# Hamming distance distribution induced by binary hypercube

The following problem arises in a particular machine learning problem:

Assume that we have $n$ independent Bernoulli random variables with parameters $p_i$, e.g. $n=5$ and the $p$ vector is $(0.2, 0.3, 0.7, 0.6, 0.3)$. All possible realizations of the random variables form the corners of the $\lbrace 0,1\rbrace^n$-hypercube. There is one corner with highest probability (let's call it $c_\text{max}$), for $p=(0.2, 0.3, 0.7, 0.6, 0.3)$ we have $c_\text{max} = (0, 0, 1, 1, 0)$. Every corner of the hypercube is thus associated with a probability, let's call it $P^*$.

I am interested in the random variable $Z: \lbrace0,1\rbrace^n\rightarrow\lbrace0,\dots,n\rbrace$ with $Z(c) =$ Hamming distance from $c$ to $c_\text{max}$. Thus, I want to know the probability mass of $P^*$ at distance $1, 2, \dots n$ from $c_\text{max}$.

Brute-force traversal of the hypercube corners is out of the question for the problem sizes I'm considering ($n > 100$). However, I was thinking that there might by a clever (recursive?) way of exploiting the fact that the probabilities of neighboring corners differ by only one multiplicative factor of $p_i$ or $(1-p_i)$.

Although I don't think that I'm the first to contemplate this problem, a standard literature search has not revealed anything usable. Any algorithm ideas or pointers to the literature are much appreciated.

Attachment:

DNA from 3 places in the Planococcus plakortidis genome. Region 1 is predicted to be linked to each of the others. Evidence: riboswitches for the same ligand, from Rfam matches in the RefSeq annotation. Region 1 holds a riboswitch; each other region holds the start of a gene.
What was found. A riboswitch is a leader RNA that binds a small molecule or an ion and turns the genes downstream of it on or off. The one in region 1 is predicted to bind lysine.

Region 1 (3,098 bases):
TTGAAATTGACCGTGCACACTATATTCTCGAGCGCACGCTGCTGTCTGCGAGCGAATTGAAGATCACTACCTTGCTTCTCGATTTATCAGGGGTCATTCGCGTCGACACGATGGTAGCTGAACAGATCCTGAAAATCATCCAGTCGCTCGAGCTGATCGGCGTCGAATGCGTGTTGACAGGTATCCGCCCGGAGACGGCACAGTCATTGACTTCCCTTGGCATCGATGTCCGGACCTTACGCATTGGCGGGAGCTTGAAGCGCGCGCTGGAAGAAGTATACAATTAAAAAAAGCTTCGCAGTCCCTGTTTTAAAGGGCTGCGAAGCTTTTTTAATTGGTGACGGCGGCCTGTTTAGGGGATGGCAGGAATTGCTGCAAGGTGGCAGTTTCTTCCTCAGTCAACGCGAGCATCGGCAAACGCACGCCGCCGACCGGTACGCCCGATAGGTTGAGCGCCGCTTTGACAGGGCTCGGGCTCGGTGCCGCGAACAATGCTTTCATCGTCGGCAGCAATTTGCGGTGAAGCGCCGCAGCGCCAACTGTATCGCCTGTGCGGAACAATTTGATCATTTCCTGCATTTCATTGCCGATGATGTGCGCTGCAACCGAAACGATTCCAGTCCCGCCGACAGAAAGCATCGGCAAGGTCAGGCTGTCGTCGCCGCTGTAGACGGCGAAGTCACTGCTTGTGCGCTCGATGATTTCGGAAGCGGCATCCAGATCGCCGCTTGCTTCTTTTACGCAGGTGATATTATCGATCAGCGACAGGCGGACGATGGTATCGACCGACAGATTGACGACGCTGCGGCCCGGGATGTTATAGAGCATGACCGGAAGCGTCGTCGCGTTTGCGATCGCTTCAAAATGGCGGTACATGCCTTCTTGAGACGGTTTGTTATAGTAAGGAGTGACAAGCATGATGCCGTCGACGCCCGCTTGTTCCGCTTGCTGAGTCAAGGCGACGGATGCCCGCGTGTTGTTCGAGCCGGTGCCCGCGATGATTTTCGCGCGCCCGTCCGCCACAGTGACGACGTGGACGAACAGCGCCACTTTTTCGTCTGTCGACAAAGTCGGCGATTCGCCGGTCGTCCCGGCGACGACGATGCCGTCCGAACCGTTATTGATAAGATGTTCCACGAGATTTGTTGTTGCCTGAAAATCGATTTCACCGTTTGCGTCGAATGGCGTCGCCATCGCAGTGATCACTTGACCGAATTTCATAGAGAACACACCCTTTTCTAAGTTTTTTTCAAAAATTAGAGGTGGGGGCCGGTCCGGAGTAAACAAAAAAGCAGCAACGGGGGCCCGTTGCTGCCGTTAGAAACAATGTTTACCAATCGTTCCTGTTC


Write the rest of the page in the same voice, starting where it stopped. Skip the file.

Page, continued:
Thanks, Stephan

You can certainly phrase this question more simply. Without loss of generality you can take $p_i\leq 1/2$, so that the most likely corner is at 0. Then you are looking for the distribution of $\sum_{i=1}^n X_i$ where $X_i$ are independent Bernoulli$(p_i)$.
A simple way to calculate the probabilities you're after is recursively in $n$. Let $a_{r,m}$ be the probability that $\sum_{i=1}^m X_i=r$. Then $a_{0,0}=1$, and for $m\geq 1$
$a_{0,m}=(1-p_m)a_{0,m-1}$
$a_{r,m}=p_m a_{r-1,m-1} + (1-p_m) a_{r,m-1}$ for $1\leq r\leq m.$
This calculates the probabilities with order $n^2$ operations.
Other things that might be relevant if you want to approximate rather than calculate the probabilites: approximation by a normal distribution of mean $\sum p_i$ and variance $\sum p_1(1-p_1)$ (if the mean is reasonably large) or by a Poisson distribution of mean $\sum p_i$ (if the mean is small and each of the $p_i$ is very small). Simulation could also give you a pretty decent answer.